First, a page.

Website Security – Passwords
Website security can be addressed on multiple levels. Web hosting accounts, website code, passwords….
Passwords are meant to provide a layer of protection in gaining access to a resource. This is a simple concept, and easy to implement. Many people are lax with utilizing this simple layer of protection on their site and though in all areas of their life.
Website security is a daily part of my job. As technology continues to change at lightning speed, outdated websites become more vulnerable. More and more, people contact me to fix their hacked websites. An easy step to keep your website secure is simply using strong passwords. This little bit of effort can save you a TON of stress and complications later on.
Keep in mind, every point I mention in this post applies to every password for every account you have. Not just your website passwords.
What are website passwords?
When I say “website password”, I am referring to any and all passwords associated with your web site.
This can include:
- web hosting provider login
- website control panel login (cPanel for example)
- FTP logins
- email accounts
- domain registrar
Password Security Tip 1
Don’t share it freely. Don’t share it over non secure means. By this I mean, do not send me your passwords over email or a text message. (I prefer them not to be told to me verbally because there is too much room for miscommunication.)
When I request a client’s login details, I provide you with a link to send it through a secure form.
Even though I request this, still people sometimes send me their password over email. Simply don’t. It’s not secure.
Password Security Tip 2
Don’t share more than you need to. Most of the time this means, don’t share third party account logins with me. Especially accounts that would be related to financial accounts. ie PayPal, Credit card merchant account. I never need these logins. I never want access to any account directly tied to your bank funds.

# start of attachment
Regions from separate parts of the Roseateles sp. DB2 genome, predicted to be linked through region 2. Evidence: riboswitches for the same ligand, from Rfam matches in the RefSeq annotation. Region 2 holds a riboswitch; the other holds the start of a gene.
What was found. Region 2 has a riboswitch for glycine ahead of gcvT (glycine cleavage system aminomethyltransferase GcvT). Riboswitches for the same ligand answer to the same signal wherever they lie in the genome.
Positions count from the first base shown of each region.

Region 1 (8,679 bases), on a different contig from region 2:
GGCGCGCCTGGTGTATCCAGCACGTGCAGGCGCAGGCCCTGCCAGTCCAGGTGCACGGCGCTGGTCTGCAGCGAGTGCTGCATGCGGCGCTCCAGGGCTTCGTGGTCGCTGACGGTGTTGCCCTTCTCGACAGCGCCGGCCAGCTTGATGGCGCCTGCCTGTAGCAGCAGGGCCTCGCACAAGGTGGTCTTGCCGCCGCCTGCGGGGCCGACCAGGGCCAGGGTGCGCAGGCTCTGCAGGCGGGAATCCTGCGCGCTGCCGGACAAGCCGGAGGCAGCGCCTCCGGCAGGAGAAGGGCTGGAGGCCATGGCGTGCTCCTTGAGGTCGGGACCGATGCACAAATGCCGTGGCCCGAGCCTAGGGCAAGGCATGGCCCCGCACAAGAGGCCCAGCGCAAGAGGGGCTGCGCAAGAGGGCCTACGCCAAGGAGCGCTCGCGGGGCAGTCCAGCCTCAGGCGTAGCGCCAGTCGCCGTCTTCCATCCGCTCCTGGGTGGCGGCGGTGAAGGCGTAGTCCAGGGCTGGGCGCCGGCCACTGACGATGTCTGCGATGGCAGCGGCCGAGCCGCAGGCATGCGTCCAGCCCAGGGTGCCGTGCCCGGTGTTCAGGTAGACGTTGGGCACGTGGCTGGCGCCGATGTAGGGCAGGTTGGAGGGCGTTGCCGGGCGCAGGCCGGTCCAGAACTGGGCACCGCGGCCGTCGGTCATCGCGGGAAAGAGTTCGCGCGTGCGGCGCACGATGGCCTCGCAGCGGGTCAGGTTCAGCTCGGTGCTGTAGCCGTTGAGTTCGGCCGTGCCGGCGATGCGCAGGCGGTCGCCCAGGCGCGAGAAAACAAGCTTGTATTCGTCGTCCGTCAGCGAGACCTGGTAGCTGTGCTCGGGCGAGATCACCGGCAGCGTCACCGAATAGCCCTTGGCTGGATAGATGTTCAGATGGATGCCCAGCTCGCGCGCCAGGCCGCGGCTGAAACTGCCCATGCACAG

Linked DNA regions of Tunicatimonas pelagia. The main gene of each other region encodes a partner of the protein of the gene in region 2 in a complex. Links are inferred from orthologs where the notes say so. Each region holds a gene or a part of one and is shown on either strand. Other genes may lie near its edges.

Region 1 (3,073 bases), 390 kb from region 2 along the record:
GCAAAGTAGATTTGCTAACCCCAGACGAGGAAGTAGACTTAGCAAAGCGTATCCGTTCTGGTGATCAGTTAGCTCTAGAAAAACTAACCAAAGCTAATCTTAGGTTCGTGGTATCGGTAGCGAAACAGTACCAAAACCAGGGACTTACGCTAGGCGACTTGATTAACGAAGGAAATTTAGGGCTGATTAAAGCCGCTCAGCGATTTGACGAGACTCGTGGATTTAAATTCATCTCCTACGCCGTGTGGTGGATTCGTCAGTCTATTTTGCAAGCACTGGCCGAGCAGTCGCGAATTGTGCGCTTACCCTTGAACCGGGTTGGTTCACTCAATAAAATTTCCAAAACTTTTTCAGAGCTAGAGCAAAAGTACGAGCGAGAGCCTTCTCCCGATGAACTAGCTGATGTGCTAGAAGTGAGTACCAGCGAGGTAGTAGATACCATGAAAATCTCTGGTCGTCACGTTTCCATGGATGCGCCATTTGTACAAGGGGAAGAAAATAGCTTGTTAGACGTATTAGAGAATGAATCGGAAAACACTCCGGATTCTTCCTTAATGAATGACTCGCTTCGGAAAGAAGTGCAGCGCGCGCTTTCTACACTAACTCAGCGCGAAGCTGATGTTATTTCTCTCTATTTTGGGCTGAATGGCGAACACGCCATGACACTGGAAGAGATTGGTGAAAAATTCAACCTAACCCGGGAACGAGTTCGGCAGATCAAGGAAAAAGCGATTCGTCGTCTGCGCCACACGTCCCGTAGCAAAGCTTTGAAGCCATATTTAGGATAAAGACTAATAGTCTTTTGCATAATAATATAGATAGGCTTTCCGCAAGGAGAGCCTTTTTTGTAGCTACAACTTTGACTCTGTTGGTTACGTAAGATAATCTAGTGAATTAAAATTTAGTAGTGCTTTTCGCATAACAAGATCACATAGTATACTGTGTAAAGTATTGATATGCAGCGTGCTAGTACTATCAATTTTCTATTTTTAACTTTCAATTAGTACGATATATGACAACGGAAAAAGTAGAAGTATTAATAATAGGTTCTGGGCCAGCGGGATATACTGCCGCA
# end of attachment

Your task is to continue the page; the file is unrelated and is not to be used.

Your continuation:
Some companies will have procedures in place for you to grant access to an account temporarily, rather than giving the full account logins. For example, GoDaddy lets you delegate your account to someone else as a way to temporarily share access with someone else.
Google Search Console allows you to add users to the property with different levels of access.
Password Security Tip 3
Don’t use the same password for more than one account. I get it. You want a complex password that’t not easy to remember. It’s a hassle to keep track of what password goes with what account. Its nearly impossible to simply remember. Don’t reuse passwords. If a hacker gains access to one account, they may try to gain access to other accounts you own.
Use a password manager. You have one password to remember to access the manager, then all logins are secure within this program. I use a little freeware program KeePass. Between all of my personal accounts and clients. I have over 1,000 logins stored in this program. All safe. All different (all of mine at least).
Password Security Tip 4
Make your password complex – really complex.
Here’s an example of what a password I may use would look like: N#[email protected]//]U5eATzbtB
I’ts got 20 characters with a mix of upper and lower case letters, numbers and symbols. No names, dictionary words… You should do the same.
Another great thing about the password manager I mentioned is that you can copy the password without viewing it and paste it into a web form. 10 – 15 seconds after you copy its is automatically erased from clipboard memory.
Password Security Tip 5
Reset your password occasionally. It’s a good habit. How often? Do it twice a year. Add it to your list when you check the batteries in your smoke detectors.
Is Your Website Vulnerable?
I’m amused at the response I sometimes get when I tell clients their website password is weak and their site is full of vulnerabilities that they should address. They respond that their site won’t get hacked, they don’t have anything a hacker would want. No credit cards stored, personal information…
What they don’t get is a hacker is not someone seeking out your site specifically. Their attempts to hack a website are unbiased. With today’s technology, a hacker writes a script that crawls the Internet (like a search engine indexing pages on your website).
They are going for quantity, not quality. By this I mean the crawler script hits as many sites as it can looking for easy vulnerabilities. If it finds an easy way in (like simple password), it will wreak havoc and then move on to the next site. Many times when websites are infected with malware it has to do with spam. Hiding links on pages on your site, exploiting a contact form to send mass email…. Anyone is a target that does not keep up with website security and maintenance . This can effect your search engine rankings and get your site blacklisted. It can be expensive to clean up too.
When was the last time you updated your password on your web hosting account? (and all of your password protected accounts) Don’t remember? Go do it now.
Can you easily remember your password? Does it have a word in it? Is it less than 14 characters? Yes? Go change it now.
Being proactive now will save you a lot of expense and frustration later.
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